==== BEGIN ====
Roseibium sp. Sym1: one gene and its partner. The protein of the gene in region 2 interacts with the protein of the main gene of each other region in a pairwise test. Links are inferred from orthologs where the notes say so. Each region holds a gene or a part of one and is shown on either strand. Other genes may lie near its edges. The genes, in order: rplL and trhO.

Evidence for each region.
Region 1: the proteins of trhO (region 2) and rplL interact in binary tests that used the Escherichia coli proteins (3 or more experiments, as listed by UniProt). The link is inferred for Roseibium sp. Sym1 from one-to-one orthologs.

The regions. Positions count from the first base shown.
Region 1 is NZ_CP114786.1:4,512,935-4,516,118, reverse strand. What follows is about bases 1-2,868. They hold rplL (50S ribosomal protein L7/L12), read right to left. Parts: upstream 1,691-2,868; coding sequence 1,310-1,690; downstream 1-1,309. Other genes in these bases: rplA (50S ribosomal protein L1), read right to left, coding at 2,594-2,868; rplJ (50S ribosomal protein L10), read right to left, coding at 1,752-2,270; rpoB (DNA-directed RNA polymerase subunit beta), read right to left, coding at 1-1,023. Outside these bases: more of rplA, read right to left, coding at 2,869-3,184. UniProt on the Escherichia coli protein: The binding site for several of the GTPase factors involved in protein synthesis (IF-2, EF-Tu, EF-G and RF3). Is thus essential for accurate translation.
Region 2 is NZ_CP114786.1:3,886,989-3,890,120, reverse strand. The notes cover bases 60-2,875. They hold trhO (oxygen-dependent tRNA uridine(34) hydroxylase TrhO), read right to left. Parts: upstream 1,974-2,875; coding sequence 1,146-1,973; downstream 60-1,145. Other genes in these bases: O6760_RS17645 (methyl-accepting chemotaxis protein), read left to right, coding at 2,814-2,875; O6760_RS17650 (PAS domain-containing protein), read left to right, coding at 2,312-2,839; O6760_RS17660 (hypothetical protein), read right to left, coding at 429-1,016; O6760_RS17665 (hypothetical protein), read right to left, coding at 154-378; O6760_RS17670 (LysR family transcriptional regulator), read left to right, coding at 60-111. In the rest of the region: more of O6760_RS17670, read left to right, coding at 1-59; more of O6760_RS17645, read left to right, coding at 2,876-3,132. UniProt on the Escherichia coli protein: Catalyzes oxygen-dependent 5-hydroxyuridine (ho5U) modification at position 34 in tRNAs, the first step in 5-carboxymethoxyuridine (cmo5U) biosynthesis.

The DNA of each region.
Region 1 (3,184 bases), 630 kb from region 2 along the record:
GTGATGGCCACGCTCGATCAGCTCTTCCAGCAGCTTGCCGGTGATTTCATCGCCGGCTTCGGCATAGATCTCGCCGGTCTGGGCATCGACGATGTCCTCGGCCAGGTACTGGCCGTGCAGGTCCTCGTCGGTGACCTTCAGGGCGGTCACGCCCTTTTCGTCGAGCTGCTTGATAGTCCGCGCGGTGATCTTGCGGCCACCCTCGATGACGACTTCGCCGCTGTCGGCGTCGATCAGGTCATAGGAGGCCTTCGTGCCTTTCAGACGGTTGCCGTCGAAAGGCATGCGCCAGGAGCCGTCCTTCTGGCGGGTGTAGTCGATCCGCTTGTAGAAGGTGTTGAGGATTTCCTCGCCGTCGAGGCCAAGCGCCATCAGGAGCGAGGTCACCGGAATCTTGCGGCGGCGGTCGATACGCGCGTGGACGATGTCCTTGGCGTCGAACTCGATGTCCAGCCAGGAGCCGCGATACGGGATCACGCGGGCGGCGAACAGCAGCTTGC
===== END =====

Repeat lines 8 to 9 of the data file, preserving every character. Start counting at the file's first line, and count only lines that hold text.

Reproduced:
Region 1 (3,184 bases), 630 kb from region 2 along the record:
GTGATGGCCACGCTCGATCAGCTCTTCCAGCAGCTTGCCGGTGATTTCATCGCCGGCTTCGGCATAGATCTCGCCGGTCTGGGCATCGACGATGTCCTCGGCCAGGTACTGGCCGTGCAGGTCCTCGTCGGTGACCTTCAGGGCGGTCACGCCCTTTTCGTCGAGCTGCTTGATAGTCCGCGCGGTGATCTTGCGGCCACCCTCGATGACGACTTCGCCGCTGTCGGCGTCGATCAGGTCATAGGAGGCCTTCGTGCCTTTCAGACGGTTGCCGTCGAAAGGCATGCGCCAGGAGCCGTCCTTCTGGCGGGTGTAGTCGATCCGCTTGTAGAAGGTGTTGAGGATTTCCTCGCCGTCGAGGCCAAGCGCCATCAGGAGCGAGGTCACCGGAATCTTGCGGCGGCGGTCGATACGCGCGTGGACGATGTCCTTGGCGTCGAACTCGATGTCCAGCCAGGAGCCGCGATACGGGATCACGCGGGCGGCGAACAGCAGCTTGC